Tuesday 6 December 2016

The Cambridge Humanities Review

For less than the price of twenty cigarettes you can take out an annual subscription to the Cambridge Humtnities Review, a journal of literary and intellectual essays. It's a handsome production:

© The Cambridge Humanities Review

The CHR, edited by Daniel Mattore, aims to revive the spirit of the Cambridge Review, a publication which originally ran from 1879 to 1998 and featured writing by an illustrious cohort of contributors including Bertrand Russell, Ludwig Wittgenstein, Michael Oakeshott, Clive James, Simon Schama, and John Rawls.

Contributors to its successor, no less illustrious, have included Lord Rowan Williams, Professor David Runciman, Paul Cartledge, Sarah Symmons, Judith Turner, Lord Maurice Glasman, and (oh dear) Alastair Campbell.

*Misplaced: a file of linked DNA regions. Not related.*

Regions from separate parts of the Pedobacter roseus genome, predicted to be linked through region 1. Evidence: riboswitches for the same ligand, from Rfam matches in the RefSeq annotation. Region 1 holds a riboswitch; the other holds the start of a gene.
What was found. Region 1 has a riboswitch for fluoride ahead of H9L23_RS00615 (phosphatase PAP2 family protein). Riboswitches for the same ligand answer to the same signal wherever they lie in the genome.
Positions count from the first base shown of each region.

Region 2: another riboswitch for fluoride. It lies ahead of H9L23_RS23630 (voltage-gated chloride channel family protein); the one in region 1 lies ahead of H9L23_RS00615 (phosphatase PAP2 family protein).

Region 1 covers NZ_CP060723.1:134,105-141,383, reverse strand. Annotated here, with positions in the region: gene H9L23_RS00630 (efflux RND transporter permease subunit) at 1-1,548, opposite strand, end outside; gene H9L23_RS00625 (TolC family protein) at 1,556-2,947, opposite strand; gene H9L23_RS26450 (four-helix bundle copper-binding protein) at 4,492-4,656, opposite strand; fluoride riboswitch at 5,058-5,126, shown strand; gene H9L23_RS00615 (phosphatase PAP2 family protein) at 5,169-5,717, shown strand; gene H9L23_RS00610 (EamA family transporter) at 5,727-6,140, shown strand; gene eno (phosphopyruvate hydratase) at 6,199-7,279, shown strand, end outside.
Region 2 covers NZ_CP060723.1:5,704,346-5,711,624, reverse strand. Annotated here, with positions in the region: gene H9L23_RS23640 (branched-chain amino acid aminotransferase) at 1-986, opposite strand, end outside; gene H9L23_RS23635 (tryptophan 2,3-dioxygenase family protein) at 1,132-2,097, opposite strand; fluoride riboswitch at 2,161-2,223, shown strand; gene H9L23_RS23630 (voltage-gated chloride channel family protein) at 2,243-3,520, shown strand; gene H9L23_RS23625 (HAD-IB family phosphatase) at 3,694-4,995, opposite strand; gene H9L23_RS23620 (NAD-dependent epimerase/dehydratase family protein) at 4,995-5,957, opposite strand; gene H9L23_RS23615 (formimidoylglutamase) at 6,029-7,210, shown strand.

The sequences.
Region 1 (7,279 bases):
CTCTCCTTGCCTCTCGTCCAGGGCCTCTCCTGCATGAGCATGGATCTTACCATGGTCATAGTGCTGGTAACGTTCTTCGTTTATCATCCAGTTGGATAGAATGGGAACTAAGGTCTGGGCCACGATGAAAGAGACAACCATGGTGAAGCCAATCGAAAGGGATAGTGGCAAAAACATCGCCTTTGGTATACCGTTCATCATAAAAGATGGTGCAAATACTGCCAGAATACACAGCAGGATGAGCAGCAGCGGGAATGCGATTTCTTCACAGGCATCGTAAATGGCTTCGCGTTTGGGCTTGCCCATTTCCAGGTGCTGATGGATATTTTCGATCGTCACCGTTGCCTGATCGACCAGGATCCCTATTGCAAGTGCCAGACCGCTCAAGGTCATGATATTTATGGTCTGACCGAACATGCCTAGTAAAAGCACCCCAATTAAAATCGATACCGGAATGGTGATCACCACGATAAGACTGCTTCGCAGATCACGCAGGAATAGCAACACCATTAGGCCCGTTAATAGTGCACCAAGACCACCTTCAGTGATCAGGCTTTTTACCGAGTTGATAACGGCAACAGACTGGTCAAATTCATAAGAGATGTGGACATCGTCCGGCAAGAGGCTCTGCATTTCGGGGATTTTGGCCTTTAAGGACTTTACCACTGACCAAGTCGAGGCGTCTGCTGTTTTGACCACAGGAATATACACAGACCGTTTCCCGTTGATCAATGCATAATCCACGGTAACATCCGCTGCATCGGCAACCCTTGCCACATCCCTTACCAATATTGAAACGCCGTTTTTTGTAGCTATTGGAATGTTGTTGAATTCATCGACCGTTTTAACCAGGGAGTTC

The CHR was established in 2012 as (to quote from their website) 'an independent journal of literary essays and reviews written by academics, students, and a range of other wriiters. It covers the latest in literature, art architecture, critical writing, and academic monographs, as well as including photo-essays and other kinds of essayistic work'.

Not completely comfortable with 'essayistic' but that quibble aside the CHR is clearly a Good Thing, and a real bargain.

The journal bears the motto of the University 'hinc lucem et pocula sacra'  (from here we draw light and sacred draughts). Sacred draughts are always beneficial so I didn't hesitate to splash out the eight quid it costs to subscribe. If you visit their website you can also find a useful house style guide, which deserves wider circulation - it brims with clarity and good sense.

The current issue has a photo-essay by Judith Turner about the late Zaha Hadid and reviews of (inter alia) Paul Kingsnorth''s fine novel The Wake and the Collected Poems of Stevie Smith..All good.


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